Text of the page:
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Posted by dinajean 7 (My Page) on
Tue, Jun 19, 07 at 6:59

Been reading around in this forum as time permits. Just finally got off the road after working it for 3 years. Now have a chance to enjoy the 10 acres of land we got 2 years ago. It is an old established piece of property, once a farmland established in 1901. Now it is woods and lots of overgrown stuff. Anyways, little by little finding all sorts of heirloom plants I would like to propagate. I have noticed alot of y'all mentioning perlite and peat moss as a potting soil, but have not seen any mention of vermiculite? A friend gave me this recipe for propagation, maybe someone can tell me if this is good? 10 parts top soil/pine bark mulch, 5 parts peat, 1 part perlite and 1 part vermiculite.
Would appreciate any help.

Follow-Up Postings:

RE: Vermiculite?

In containers, top soil works against you rather than with you. Leave that component out. Vermiculite tend to collapse after a very short time, and will not provide the porosity a good propagation medium should have.

I'd specify that you use pine bark FINES, rather than mulch. The latter seems to insinuate larger particles than you really want. The bark fines I use are quite small. I use them in all of my container mixes, but not my propagation particular reason.

I usually use half perlite and half peat or even 100% perlite when sticking cuttings.

Most problems with propagation are caused by excess moisture, I believe. Using a propagation medium that all but eliminates that possibility is really helpful. ;-) Use something that provides support, air, and moisture....and you're all set. (The top soil and vermiculite are apt to muck up the pore spaces.)

RE: Vermiculite?

Great info, thanks. Just a couple other questions. One a dumb one - Perlite helps with drainage, peat moss retains water...isn't putting them together like an oxymoron? Or does the perlite drain the EXCESS water?

2nd ? - I have a whole trash barrel full of the mixture I listed at beginning of this post - what to do with it?

Oh and a 3rd question - what to do with the 1/2 of a 50-lb bag of vermiculite I still have?

Thanks so much - I love this forum, I just need a vaca so I can plop my butt in front of the computer and read read read!!!!!!

RE: Vermiculite?

Peat moss acts sort of like a sponge. It absorbs and holds on to a certain amount of water (depending upon how finely the peat is ground up) but excesses will drain away. Perlite is most valuable in providing great PORE spaces (porosity) and structure. Using them together makes for an ideal combination (moisture plus oxygen).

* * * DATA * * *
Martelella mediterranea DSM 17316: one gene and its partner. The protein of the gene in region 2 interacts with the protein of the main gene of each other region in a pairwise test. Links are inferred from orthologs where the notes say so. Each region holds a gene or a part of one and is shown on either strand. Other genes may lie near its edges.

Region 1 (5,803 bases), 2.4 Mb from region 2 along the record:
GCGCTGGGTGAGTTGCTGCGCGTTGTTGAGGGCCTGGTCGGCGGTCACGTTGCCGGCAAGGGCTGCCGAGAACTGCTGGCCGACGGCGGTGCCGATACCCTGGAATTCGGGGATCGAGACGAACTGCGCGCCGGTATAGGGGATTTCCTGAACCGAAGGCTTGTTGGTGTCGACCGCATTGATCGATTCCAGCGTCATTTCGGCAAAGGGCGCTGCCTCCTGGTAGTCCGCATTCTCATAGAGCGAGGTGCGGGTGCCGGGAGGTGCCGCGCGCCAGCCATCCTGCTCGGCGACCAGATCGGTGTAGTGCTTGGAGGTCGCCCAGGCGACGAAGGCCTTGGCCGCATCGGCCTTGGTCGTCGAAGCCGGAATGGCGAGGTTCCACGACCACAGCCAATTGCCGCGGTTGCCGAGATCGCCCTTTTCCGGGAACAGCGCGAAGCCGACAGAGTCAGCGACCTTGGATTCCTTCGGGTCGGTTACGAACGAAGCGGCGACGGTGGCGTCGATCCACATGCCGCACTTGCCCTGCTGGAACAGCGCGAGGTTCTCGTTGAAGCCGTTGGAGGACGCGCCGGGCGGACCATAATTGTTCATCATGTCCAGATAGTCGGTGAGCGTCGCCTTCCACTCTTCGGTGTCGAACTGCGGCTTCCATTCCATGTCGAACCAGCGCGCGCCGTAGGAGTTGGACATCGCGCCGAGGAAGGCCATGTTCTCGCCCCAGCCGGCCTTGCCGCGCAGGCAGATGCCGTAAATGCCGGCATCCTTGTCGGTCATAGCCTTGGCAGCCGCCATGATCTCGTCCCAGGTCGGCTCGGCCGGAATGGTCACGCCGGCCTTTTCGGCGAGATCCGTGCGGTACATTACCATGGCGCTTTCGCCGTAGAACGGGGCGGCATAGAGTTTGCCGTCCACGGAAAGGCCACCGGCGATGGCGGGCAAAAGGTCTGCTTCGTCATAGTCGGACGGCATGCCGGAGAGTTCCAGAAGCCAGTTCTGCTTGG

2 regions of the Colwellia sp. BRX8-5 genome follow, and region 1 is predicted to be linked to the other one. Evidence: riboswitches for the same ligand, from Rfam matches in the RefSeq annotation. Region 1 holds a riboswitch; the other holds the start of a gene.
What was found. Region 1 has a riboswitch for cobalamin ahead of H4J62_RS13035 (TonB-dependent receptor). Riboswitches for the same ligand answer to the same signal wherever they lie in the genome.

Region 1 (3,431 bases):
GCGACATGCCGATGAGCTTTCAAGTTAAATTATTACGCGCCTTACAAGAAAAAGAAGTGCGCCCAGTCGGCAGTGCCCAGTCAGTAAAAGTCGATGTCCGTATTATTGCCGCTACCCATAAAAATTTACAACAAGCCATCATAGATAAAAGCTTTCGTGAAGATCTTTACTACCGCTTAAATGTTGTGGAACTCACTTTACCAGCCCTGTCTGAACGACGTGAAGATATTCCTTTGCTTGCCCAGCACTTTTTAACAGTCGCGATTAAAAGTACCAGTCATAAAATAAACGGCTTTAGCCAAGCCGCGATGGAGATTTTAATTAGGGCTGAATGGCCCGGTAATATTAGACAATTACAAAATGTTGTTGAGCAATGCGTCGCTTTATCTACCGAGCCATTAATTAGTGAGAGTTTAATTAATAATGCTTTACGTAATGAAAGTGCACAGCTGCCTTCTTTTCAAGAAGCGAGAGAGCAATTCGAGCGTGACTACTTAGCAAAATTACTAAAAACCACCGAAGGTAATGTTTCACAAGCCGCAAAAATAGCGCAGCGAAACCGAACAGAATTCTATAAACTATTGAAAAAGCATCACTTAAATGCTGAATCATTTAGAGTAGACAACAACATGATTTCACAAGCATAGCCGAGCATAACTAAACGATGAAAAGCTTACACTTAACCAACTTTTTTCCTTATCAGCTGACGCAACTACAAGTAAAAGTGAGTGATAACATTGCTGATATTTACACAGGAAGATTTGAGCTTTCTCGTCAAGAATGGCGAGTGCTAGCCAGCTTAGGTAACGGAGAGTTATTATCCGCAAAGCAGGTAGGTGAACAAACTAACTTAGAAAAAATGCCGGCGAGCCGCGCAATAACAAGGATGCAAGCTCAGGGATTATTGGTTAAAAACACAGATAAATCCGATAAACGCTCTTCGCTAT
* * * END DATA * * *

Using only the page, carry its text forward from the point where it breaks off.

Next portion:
I'd be the last person to tell you that you mustn't use a whole barrel full of your potting soil. I DO think that you will find that it won't drain very well and that it will be rather dense.

If someone GAVE me such a mix, I would gladly put it to use in my outdoor garden beds, but never in a container. That's where the vermiculite would go, as well. Some people like to root cuttings in vermiculite, by the way. And I'd use it with peat moss to make a seed germination mix.

RE: Vermiculite?


skip making your own.. until you know what you are doing...

go buy 3 or 4 different bags of professional product... and use them.. experiment.. keep notes.. and decide which is best for what you want to do ... each plant may need a different product ...

IMHO.. you are trying to start near the end of the process ... instead of reducing your variables and learning how to stick plants ...

once you learn the timing ... the methods.. the plants.. the misting.. the light.. the heat ... etc ...and the 10,000 other variables .. then fool around with 10,001 ...

this is one of the hardest variables to take care of .. and just so simple to use a professional mix ...

and STERILIZE all medium you make or use ... in the oven ... even if it says its sterile .... you don't need bugs .. or issue 10.002 to be a problem ..

good luck

Here is a link that might be useful: sterilized your soil

RE: Vermiculite?

A great recipe for propagation medium is one part peat moss, 3 parts Perlite. You'll have great drainage to help prevent your cuttings from rotting. Place a clear container like an upside down aquarium over your cuttings to help retain moisture and humidity. Place in part shade. Water only when you don't see moisture on the glass. You might want to treat with a fungicide every 1-2 weeks, especially when doing softwood cuttings. Remember, it may take a few weeks if not more to properly root. Just my two-cents. :)

RE: Vermiculite?

KansasBlazer - By part shade, do you mean a dappled shade all day, or is AM sun and afternoon shade okay? That is where I have a big outdoor table set up.
Other question - if I dont have an aquarium, would a plastic tupperware container suffice - I have plenty of them!

RE: Vermiculite?

drink milk??

how about this set up???
Photo Sharing and Video Hosting at Photobucket

you are limited only by your imagination ... thats pure perlite ....

i apparently didnt take a picture... but i cut windows in the jug... so that a structure remained to hold the gallon bag aloft ..... otherwise they tended to collapse ....

RE: Vermiculite?

Dinajean: This is my little set-up. Got this idea from another website. The flat is made with 1 x 4's and has a firm screen on the bottom for drainage. The aquarium was painted with white paint to reflect most of the sun's heat, but the clear stripes allow some of the light in to allow photosynthesis. I'm not sure about the tupperware unless perhaps it was clear. The aquarium was less than $10 bucks at Wally-world. Notice the condensation on the inside. No watering required until it's gone! :)

Ken Adrian: Very innovative set-up! My only question would be, how does the water drain completely?

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